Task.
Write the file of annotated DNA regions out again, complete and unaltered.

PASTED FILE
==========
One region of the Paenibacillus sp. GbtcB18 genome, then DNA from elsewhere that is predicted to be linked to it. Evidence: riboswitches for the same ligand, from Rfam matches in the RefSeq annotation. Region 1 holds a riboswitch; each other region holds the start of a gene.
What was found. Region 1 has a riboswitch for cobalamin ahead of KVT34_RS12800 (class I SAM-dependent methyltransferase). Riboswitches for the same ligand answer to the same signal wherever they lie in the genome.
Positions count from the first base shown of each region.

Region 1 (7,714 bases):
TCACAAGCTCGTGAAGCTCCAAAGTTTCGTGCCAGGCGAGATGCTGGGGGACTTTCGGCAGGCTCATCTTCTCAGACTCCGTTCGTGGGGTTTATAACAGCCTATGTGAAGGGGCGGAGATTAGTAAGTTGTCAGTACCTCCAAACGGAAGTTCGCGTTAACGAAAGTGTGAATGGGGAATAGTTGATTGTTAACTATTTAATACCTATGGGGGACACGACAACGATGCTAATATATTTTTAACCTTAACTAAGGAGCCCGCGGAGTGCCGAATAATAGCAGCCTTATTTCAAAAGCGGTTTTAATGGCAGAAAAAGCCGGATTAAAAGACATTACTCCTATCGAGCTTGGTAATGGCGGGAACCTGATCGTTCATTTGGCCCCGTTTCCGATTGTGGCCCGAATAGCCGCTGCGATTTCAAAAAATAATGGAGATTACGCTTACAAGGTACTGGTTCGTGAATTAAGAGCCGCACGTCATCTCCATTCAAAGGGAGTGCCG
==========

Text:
One region of the Paenibacillus sp. GbtcB18 genome, then DNA from elsewhere that is predicted to be linked to it. Evidence: riboswitches for the same ligand, from Rfam matches in the RefSeq annotation. Region 1 holds a riboswitch; each other region holds the start of a gene.
What was found. Region 1 has a riboswitch for cobalamin ahead of KVT34_RS12800 (class I SAM-dependent methyltransferase). Riboswitches for the same ligand answer to the same signal wherever they lie in the genome.
Positions count from the first base shown of each region.

Region 1 (7,714 bases):
TCACAAGCTCGTGAAGCTCCAAAGTTTCGTGCCAGGCGAGATGCTGGGGGACTTTCGGCAGGCTCATCTTCTCAGACTCCGTTCGTGGGGTTTATAACAGCCTATGTGAAGGGGCGGAGATTAGTAAGTTGTCAGTACCTCCAAACGGAAGTTCGCGTTAACGAAAGTGTGAATGGGGAATAGTTGATTGTTAACTATTTAATACCTATGGGGGACACGACAACGATGCTAATATATTTTTAACCTTAACTAAGGAGCCCGCGGAGTGCCGAATAATAGCAGCCTTATTTCAAAAGCGGTTTTAATGGCAGAAAAAGCCGGATTAAAAGACATTACTCCTATCGAGCTTGGTAATGGCGGGAACCTGATCGTTCATTTGGCCCCGTTTCCGATTGTGGCCCGAATAGCCGCTGCGATTTCAAAAAATAATGGAGATTACGCTTACAAGGTACTGGTTCGTGAATTAAGAGCCGCACGTCATCTCCATTCAAAGGGAGTGCCG